Web Notables (January 29, 2015)
Obamacare's coming bad year, the origins of the Holocaust, etc.
“Web Notables” is a daily feature that highlights articles readers may want to see but might have missed. It is compiled by senior editor David Mills.
2015: The ObamaCare Crucible, from Commentary. “The elections proved, yet again, that the politics of health care do not favor the Democrats,” writes Tevi Troy, noting that even Democrats ran anti-Obamacare ads. He reviews the political and legal challenges Obamacare faces in the coming year and concludes “It is likely that ObamaCare’s low point hasn’t been reached. The year 2015 is shaping up to be the ACA’s worst yet.”
On Holocaust Remembrance Day, from the Mirror of Justice website. (Two days late. Sorry.) Robert P. George, one of the leading Christians in American universities, notes that the Holocaust
did not begin with the mass killing of Jews or other ethnic or religious minorities, or even Hitler’s political opponents. It began with the killing of the handicapped and infirm. They were, according to Nazi ideology, “useless eaters,” “parasites,” lebensunwertes leben (“lives unworthy of life”).
It is important to remember that this eugenic doctrine did not originate with the Nazis. It began with polite, urbane, well-educated, sophisticated people who saw “social hygiene” via, among other methods, euthanasia, as representing progress and modernity. They wanted to ditch the old Judaeo-Christian belief in the sanctity of all human life and replace it with what they regarded as a more advanced and rational philosophy.
He notes the book Permitting the Destruction of Life Unworthy of Life, by a leading legal scholar and psychiatrist, appeared before the Nazi party began.
Christianity Cannot Survive the Decline in Worship, from the website onfaith. “The refrain I constantly hear is: ‘The Church of the future is the Church of service,’” writes Congregationalist pastor Kazimierz Bem.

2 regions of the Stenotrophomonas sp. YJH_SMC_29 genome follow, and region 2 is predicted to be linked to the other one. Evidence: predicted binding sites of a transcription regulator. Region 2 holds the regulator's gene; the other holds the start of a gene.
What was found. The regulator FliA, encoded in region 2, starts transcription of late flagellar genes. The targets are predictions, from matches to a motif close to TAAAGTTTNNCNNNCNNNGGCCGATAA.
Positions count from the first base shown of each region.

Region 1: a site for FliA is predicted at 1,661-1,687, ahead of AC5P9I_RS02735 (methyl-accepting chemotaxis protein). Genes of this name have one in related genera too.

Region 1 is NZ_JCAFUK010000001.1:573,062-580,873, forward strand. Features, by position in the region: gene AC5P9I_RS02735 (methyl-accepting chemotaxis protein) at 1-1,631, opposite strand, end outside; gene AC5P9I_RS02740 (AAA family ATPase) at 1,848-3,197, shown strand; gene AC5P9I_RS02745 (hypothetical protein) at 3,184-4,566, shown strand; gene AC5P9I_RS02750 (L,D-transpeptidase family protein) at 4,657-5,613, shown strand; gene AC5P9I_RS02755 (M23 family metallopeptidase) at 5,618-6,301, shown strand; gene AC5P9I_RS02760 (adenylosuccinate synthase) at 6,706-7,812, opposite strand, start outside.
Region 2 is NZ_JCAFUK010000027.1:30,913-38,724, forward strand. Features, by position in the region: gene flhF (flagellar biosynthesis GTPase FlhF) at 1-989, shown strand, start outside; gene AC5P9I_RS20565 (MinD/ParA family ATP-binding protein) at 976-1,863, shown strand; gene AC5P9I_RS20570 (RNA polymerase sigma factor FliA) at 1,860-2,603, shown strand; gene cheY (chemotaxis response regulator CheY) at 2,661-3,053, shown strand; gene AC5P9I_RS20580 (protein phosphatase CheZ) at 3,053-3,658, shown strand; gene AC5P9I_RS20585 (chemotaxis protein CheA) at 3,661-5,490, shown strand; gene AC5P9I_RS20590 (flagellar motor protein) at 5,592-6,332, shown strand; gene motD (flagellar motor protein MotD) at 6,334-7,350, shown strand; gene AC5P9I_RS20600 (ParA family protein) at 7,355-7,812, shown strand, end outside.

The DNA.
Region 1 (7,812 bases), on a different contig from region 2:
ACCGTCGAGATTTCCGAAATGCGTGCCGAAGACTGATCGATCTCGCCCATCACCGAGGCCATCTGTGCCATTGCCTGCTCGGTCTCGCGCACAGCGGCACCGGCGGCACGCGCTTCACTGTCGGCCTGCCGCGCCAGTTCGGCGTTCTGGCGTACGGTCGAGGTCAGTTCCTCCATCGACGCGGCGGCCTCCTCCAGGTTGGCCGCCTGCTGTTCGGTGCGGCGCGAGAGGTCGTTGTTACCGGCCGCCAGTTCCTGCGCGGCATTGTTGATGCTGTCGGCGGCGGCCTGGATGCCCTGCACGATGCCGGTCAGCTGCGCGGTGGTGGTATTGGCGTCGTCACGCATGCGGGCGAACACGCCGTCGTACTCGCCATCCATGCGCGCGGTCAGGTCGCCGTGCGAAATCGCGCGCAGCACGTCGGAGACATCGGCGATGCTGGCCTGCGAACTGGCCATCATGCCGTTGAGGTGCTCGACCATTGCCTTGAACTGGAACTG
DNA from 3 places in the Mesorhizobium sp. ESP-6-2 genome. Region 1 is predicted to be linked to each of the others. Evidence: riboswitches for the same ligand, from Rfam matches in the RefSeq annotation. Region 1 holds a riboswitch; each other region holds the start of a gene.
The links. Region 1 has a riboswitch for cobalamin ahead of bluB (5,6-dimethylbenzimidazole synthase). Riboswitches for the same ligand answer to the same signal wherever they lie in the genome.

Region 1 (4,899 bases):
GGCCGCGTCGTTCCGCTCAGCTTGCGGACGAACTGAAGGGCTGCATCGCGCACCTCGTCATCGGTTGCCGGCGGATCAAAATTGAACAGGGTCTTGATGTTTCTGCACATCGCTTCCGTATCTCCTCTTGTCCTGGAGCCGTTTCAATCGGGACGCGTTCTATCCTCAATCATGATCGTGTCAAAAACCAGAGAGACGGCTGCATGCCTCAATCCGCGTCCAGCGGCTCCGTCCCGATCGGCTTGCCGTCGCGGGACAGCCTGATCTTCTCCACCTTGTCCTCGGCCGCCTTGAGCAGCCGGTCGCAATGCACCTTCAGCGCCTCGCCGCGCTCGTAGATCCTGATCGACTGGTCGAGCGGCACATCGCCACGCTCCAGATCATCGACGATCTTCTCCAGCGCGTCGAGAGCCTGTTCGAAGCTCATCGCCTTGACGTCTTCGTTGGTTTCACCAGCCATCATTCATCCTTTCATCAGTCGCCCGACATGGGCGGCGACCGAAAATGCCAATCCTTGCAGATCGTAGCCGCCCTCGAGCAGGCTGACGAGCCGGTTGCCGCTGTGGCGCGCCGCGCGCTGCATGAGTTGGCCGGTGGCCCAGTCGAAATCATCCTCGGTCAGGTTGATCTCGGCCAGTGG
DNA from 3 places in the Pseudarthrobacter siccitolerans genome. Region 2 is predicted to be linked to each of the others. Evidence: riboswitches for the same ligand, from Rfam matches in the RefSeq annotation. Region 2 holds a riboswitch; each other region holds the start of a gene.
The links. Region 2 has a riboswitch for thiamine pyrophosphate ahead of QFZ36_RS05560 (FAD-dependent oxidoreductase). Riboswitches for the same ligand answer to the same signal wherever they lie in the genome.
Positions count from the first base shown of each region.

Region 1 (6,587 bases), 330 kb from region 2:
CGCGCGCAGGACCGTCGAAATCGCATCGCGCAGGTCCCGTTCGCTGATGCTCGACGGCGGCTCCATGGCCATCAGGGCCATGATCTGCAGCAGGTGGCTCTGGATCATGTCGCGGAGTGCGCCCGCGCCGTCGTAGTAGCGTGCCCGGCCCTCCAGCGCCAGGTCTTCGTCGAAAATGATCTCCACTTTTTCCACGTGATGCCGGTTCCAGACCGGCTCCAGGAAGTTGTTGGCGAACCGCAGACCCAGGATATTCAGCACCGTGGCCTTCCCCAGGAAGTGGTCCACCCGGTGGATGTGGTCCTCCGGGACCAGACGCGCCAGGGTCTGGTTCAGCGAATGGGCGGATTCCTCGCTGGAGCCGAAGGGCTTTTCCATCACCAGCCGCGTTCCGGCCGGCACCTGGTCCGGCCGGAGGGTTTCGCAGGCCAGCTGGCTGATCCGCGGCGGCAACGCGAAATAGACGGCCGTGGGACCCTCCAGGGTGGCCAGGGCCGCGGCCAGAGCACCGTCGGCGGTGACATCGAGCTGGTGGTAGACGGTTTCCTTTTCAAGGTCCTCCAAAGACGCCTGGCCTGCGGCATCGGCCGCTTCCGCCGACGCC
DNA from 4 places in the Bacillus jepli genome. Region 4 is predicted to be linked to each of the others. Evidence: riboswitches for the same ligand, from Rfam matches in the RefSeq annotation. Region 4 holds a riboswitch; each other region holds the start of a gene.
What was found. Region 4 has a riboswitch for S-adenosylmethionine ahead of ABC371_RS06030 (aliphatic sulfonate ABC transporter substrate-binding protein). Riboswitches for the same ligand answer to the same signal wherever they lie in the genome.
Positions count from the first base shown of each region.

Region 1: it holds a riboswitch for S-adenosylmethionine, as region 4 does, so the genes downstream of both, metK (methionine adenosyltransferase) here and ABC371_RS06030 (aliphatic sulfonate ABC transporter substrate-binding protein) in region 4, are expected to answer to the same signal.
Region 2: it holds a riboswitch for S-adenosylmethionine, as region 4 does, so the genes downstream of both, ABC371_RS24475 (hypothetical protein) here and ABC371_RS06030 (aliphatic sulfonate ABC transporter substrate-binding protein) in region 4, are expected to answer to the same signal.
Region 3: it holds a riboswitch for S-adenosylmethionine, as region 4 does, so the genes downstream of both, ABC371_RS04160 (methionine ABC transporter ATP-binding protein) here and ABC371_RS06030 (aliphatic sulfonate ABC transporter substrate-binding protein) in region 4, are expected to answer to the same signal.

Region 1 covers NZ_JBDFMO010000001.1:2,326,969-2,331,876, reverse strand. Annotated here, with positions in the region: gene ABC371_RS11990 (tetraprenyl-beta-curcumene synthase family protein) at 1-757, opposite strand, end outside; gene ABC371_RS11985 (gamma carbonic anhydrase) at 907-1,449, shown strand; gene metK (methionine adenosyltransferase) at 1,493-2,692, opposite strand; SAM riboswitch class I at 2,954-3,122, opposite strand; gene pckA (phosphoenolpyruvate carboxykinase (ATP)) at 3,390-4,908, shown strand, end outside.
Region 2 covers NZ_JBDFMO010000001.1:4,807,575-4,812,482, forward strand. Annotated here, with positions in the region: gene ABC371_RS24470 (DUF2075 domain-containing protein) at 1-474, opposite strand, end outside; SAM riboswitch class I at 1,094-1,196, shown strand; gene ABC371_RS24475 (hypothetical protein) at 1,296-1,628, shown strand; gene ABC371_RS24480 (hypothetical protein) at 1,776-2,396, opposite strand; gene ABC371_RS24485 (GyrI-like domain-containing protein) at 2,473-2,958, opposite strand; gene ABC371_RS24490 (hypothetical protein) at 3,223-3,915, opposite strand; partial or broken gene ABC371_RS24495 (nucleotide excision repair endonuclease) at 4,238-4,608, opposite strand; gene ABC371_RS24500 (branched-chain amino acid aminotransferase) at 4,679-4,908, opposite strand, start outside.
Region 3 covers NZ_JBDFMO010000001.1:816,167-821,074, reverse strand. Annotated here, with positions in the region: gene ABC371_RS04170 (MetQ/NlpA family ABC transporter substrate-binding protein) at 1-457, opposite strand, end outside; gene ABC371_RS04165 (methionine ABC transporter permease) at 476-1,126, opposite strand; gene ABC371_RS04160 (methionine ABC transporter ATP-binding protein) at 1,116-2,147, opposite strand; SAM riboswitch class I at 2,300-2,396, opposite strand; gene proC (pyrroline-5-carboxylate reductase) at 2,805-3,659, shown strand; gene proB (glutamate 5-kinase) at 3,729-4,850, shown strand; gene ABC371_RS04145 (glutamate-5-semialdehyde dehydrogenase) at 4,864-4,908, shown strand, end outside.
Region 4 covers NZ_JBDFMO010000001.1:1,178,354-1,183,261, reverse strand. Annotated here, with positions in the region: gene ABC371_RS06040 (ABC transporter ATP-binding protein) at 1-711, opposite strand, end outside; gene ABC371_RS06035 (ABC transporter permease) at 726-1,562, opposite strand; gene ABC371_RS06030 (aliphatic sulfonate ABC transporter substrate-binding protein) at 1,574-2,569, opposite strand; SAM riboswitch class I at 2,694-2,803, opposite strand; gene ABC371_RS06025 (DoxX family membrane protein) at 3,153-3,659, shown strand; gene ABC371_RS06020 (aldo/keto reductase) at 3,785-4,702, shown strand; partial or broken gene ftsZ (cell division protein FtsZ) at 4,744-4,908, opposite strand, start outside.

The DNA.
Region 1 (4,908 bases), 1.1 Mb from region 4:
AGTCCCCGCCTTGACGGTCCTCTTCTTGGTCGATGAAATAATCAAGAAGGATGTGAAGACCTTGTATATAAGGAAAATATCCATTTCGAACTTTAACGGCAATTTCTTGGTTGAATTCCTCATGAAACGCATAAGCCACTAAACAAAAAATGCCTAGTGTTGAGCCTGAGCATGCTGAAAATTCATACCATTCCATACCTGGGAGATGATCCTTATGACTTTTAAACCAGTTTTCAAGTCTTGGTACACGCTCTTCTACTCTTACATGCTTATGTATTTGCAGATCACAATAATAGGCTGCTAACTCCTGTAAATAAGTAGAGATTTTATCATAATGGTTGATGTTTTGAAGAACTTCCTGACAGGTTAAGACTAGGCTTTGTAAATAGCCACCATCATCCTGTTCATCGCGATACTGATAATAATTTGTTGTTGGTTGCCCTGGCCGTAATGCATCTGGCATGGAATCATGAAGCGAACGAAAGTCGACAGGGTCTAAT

I deeply believe that when we say, “The future of the Church is service,” we are allowing our culture, once again, to get the best of us. We so desperately want to be popular that we are sacrificing our distinctiveness as church. . . . John Calvin wrote, ‘To know God is to be changed by God; true knowledge of God leads to worship.’ The future of the Church is worship.
A Factory for Death, from Aish.com. Conservative columist Jeff Jacoby writes about Auschwitz, which his father survived, but his father’s parents, his two brothers, and two of his three sisters didn’t. The camp “was not only a place of murder. It was also a place of theft.”
Jews were robbed of everything they owned — the luggage they came with, the clothes on their backs, the hair on their heads, even the gold in their teeth. The stolen goods were stored in 35 warehouses, where they were sorted and packed for shipment to Germany. Before fleeing in January 1945, the Nazis burned 29 of the warehouses, but in just the six that remained, the Soviets found 348,820 men’s suits, 836,255 dresses, and 43,525 pairs of shoes. There were seven trainloads of bedding, waiting to be shipped. And 7.7 tons of human hair. And that was merely what remained at the very end.
But the murder, the theft, and the torture were not the worst things about the camp, he says.
Top Official of Synod on the Family Counters Conservatives’ Arguments, from the website Aleteia. In remarks already being widely discussed and dissected, the head of next October’s Synod on the Family said “We want to discuss things, but not in order to call things into doubt, but rather to view it in a new context, and with a new awareness. Otherwise, what’s theology doing but repeating what was said in the last century, or 20 centuries ago?”
Some have interpreted Cardinal Lorenzo Baldisseri as calling for a change in the Catholic Church’s teaching on the place of divorced and remarried Catholics in the Church, others that he’s asking for the Church to think carefully about ways to apply the teaching more pastorally. People who have been divorced and then remarried without an annulment may not receive communion.
Exploring the Doorways of 1970s New York, from The Atlantic CityLab. Photos of doorways offering a kind of history for nerds.
And from the archives:
From Clapham to Bloomsbury, from Commentary. The great historian Gertrude Himmelfarb traces the history of several families from the generation that in the late 1700s and early 1800s led the movement in England to free the slaves to their artistic descendants in the early 1900s. The families declined in both religious belief and a real concern for others as well as personal morality.